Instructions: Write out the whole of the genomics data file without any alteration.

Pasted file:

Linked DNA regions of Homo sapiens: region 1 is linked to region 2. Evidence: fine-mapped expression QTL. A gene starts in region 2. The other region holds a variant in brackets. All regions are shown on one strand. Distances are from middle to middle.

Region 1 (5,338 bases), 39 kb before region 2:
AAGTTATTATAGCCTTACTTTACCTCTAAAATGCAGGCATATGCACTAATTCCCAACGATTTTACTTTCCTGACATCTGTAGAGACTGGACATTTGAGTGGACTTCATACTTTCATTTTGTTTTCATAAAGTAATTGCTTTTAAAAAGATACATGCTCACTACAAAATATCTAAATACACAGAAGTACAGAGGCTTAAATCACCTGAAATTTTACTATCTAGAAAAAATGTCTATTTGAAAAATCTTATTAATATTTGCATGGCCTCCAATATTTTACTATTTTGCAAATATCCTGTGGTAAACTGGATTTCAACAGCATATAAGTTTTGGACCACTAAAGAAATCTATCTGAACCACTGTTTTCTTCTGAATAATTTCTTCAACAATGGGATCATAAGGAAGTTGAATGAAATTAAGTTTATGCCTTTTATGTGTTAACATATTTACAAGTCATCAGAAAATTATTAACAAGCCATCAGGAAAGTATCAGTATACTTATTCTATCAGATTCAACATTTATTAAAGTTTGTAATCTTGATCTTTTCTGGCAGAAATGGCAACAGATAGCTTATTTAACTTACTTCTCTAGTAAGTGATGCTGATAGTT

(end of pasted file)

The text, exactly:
Linked DNA regions of Homo sapiens: region 1 is linked to region 2. Evidence: fine-mapped expression QTL. A gene starts in region 2. The other region holds a variant in brackets. All regions are shown on one strand. Distances are from middle to middle.

Region 1 (5,338 bases), 39 kb before region 2:
AAGTTATTATAGCCTTACTTTACCTCTAAAATGCAGGCATATGCACTAATTCCCAACGATTTTACTTTCCTGACATCTGTAGAGACTGGACATTTGAGTGGACTTCATACTTTCATTTTGTTTTCATAAAGTAATTGCTTTTAAAAAGATACATGCTCACTACAAAATATCTAAATACACAGAAGTACAGAGGCTTAAATCACCTGAAATTTTACTATCTAGAAAAAATGTCTATTTGAAAAATCTTATTAATATTTGCATGGCCTCCAATATTTTACTATTTTGCAAATATCCTGTGGTAAACTGGATTTCAACAGCATATAAGTTTTGGACCACTAAAGAAATCTATCTGAACCACTGTTTTCTTCTGAATAATTTCTTCAACAATGGGATCATAAGGAAGTTGAATGAAATTAAGTTTATGCCTTTTATGTGTTAACATATTTACAAGTCATCAGAAAATTATTAACAAGCCATCAGGAAAGTATCAGTATACTTATTCTATCAGATTCAACATTTATTAAAGTTTGTAATCTTGATCTTTTCTGGCAGAAATGGCAACAGATAGCTTATTTAACTTACTTCTCTAGTAAGTGATGCTGATAGTT